Elasticsearch: Five Things I was Doing Wrong

Update: Also check out my series on scaling Elasticsearch.

I’ve been working with Elasticsearch off and on for over a year, but recently I attended Elasticsearch.com’s training class (well worth the time and money) and discovered a few significant things that I was doing just plain wrong.

Before using Elasticsearch I used Lucene directly, and so a few of the errors I made were due to not understanding some of the things ES does for you behind the scenes.

As background, most of the data I’m indexing conforms to the WordPress database schema.

1. Use Arrays for Fields with Multiple Values

For some reason I had neglected to use arrays when creating fileds such as a list of tags attached to a document. At some point I started concatenating the tags together into a long string separated by semicolons and I used a custom analyzer to break them apart like this:

"analysis" : {
  "tokenizer" : {
    "semicolon_token" : {
      "type" => "pattern",
      "pattern" => ";"
  } },
  "analyzer" : {
    "wp_tag_analyzer" : {
      "type" => "custom",
      "tokenizer" => "semicolon_token",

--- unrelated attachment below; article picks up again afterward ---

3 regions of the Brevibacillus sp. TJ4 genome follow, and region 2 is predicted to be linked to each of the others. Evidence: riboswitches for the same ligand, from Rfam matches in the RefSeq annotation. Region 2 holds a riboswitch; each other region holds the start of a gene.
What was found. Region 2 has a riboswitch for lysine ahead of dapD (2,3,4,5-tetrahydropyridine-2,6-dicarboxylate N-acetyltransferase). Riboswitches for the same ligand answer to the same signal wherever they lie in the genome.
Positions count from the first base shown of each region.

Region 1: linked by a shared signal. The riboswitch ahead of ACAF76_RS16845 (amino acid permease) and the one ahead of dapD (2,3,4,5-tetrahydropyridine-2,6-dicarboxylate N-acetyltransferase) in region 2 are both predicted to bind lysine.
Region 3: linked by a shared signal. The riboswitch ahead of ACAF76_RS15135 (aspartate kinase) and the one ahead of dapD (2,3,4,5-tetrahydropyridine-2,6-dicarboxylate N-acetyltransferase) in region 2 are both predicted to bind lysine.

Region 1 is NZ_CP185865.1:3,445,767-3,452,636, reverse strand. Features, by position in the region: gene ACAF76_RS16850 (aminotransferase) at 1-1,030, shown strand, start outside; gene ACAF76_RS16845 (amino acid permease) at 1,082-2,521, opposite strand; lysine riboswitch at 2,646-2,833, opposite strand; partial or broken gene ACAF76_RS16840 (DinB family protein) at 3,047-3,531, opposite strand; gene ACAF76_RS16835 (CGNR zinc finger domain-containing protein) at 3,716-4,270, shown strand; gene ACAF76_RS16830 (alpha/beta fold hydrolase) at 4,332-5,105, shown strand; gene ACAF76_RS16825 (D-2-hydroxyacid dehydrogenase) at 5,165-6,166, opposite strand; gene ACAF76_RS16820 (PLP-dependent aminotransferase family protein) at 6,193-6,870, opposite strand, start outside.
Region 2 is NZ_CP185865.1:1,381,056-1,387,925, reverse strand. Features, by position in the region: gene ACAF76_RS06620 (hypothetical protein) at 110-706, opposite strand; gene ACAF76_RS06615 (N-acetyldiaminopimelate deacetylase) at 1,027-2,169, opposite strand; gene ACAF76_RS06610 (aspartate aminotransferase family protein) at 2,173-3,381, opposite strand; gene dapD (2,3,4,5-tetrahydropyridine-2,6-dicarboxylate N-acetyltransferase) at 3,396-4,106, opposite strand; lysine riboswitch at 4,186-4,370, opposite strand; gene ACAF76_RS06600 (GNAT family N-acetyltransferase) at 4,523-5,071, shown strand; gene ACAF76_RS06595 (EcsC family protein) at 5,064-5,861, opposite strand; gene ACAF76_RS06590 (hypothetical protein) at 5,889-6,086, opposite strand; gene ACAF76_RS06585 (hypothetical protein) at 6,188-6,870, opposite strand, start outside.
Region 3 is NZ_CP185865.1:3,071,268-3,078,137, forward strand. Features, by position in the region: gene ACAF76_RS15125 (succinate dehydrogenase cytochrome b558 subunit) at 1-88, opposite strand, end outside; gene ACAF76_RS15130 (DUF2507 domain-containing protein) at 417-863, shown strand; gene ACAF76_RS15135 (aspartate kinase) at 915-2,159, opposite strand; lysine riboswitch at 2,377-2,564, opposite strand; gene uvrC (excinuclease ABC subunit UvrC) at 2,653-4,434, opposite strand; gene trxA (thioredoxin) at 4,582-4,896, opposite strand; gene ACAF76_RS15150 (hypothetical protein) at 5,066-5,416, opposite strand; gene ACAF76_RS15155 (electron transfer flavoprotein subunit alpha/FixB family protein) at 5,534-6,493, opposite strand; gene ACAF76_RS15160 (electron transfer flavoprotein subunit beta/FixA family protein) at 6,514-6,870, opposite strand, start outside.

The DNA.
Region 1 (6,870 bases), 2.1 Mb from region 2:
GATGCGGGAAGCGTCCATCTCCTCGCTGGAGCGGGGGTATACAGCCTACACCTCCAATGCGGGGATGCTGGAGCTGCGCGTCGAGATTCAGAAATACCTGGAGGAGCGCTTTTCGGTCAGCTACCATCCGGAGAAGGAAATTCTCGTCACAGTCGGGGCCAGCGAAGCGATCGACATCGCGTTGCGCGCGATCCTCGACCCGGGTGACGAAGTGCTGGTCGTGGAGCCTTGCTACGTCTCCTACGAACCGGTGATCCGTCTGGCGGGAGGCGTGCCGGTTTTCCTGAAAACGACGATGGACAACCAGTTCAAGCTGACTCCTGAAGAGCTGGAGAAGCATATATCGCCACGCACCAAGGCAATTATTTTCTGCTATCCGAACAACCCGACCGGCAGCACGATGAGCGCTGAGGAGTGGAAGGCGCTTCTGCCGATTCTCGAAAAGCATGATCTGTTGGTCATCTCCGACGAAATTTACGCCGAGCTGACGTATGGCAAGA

} }

Or, for fields that were lists of URLs I just separated them by spaces and used the whitespace analyzer. Both methods worked fine for the initial applications, but have some obvious drawbacks. Explicitly inserting a character sequence as a delimiter will almost always means you will hit an edge case somewhere down the road where it will break.

Using an array of items is a much easier way, but somehow, after initially reading about the array mapping, I completely forgot that it existed. I think I was thinking of ES too much as a text searching engine and not enough as a general JSON data store.

2. Don’t Use store=true When Mapping Fields

If you are storing the full _source of the document, then there is very little reason to store individual fields separately. You just inflate your index size. I originally started storing the content and titles of documents because I thought it might speed up the highlighting. In practice, I don’t think it did anything for me, and many of our queries don’t do any highlighting at all.

In the end this was a case of premature optimization. Maybe at some point if I find that 90% of the time we are just returning the post_id and using that to lookup the original content in MySQL we’ll consider storing that separately to reduce network traffic and load caused by extracting the post_id field from _source, but that still feels premature at this point.

For debugging reasons I would never consider turning off storing _source. It is far too useful to know exactly what data was entered, and you never know when you might want to use a different field for a new application.

3. Don’t Manually Flush, Optimize, or Refresh

Elasticsearch takes care of these core Lucene operations for me, there was never any good reason for me to issue one of these commands when the default ES settings would accomplish it within a few minutes.